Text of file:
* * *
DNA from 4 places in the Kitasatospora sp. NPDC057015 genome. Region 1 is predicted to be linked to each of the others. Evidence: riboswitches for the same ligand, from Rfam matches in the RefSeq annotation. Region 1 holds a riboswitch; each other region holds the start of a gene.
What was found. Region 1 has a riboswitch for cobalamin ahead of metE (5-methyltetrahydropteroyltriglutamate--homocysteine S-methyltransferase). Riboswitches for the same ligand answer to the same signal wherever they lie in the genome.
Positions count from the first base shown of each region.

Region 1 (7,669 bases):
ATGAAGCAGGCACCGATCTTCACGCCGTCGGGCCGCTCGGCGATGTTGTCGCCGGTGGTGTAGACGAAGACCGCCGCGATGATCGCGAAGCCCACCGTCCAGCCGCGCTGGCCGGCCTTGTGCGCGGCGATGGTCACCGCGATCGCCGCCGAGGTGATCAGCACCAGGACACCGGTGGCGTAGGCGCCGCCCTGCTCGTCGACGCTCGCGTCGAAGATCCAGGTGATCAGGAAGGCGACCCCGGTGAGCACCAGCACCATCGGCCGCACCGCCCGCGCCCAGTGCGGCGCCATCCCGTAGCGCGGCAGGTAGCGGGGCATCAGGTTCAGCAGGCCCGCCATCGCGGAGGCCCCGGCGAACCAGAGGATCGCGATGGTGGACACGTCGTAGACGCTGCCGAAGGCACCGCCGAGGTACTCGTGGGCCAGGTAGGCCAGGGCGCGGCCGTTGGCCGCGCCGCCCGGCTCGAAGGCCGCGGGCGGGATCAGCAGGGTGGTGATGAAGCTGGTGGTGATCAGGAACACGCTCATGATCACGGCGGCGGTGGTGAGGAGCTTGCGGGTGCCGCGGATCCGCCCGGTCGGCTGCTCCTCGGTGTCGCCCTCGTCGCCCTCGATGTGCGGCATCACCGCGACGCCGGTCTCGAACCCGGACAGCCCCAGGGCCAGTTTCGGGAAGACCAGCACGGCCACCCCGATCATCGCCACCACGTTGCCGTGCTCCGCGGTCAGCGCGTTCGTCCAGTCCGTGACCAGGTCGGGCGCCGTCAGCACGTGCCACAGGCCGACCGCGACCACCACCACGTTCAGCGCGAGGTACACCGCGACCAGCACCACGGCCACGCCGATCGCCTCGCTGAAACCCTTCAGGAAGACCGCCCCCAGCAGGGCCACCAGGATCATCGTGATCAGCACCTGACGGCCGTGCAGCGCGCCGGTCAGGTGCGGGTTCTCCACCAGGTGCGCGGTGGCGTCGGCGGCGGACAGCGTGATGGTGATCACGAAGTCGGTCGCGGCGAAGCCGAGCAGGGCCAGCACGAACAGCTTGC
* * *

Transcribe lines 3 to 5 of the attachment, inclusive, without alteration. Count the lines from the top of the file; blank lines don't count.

Positions count from the first base shown of each region.

Region 1 (7,669 bases):
ATGAAGCAGGCACCGATCTTCACGCCGTCGGGCCGCTCGGCGATGTTGTCGCCGGTGGTGTAGACGAAGACCGCCGCGATGATCGCGAAGCCCACCGTCCAGCCGCGCTGGCCGGCCTTGTGCGCGGCGATGGTCACCGCGATCGCCGCCGAGGTGATCAGCACCAGGACACCGGTGGCGTAGGCGCCGCCCTGCTCGTCGACGCTCGCGTCGAAGATCCAGGTGATCAGGAAGGCGACCCCGGTGAGCACCAGCACCATCGGCCGCACCGCCCGCGCCCAGTGCGGCGCCATCCCGTAGCGCGGCAGGTAGCGGGGCATCAGGTTCAGCAGGCCCGCCATCGCGGAGGCCCCGGCGAACCAGAGGATCGCGATGGTGGACACGTCGTAGACGCTGCCGAAGGCACCGCCGAGGTACTCGTGGGCCAGGTAGGCCAGGGCGCGGCCGTTGGCCGCGCCGCCCGGCTCGAAGGCCGCGGGCGGGATCAGCAGGGTGGTGATGAAGCTGGTGGTGATCAGGAACACGCTCATGATCACGGCGGCGGTGGTGAGGAGCTTGCGGGTGCCGCGGATCCGCCCGGTCGGCTGCTCCTCGGTGTCGCCCTCGTCGCCCTCGATGTGCGGCATCACCGCGACGCCGGTCTCGAACCCGGACAGCCCCAGGGCCAGTTTCGGGAAGACCAGCACGGCCACCCCGATCATCGCCACCACGTTGCCGTGCTCCGCGGTCAGCGCGTTCGTCCAGTCCGTGACCAGGTCGGGCGCCGTCAGCACGTGCCACAGGCCGACCGCGACCACCACCACGTTCAGCGCGAGGTACACCGCGACCAGCACCACGGCCACGCCGATCGCCTCGCTGAAACCCTTCAGGAAGACCGCCCCCAGCAGGGCCACCAGGATCATCGTGATCAGCACCTGACGGCCGTGCAGCGCGCCGGTCAGGTGCGGGTTCTCCACCAGGTGCGCGGTGGCGTCGGCGGCGGACAGCGTGATGGTGATCACGAAGTCGGTCGCGGCGAAGCCGAGCAGGGCCAGCACGAACAGCTTGC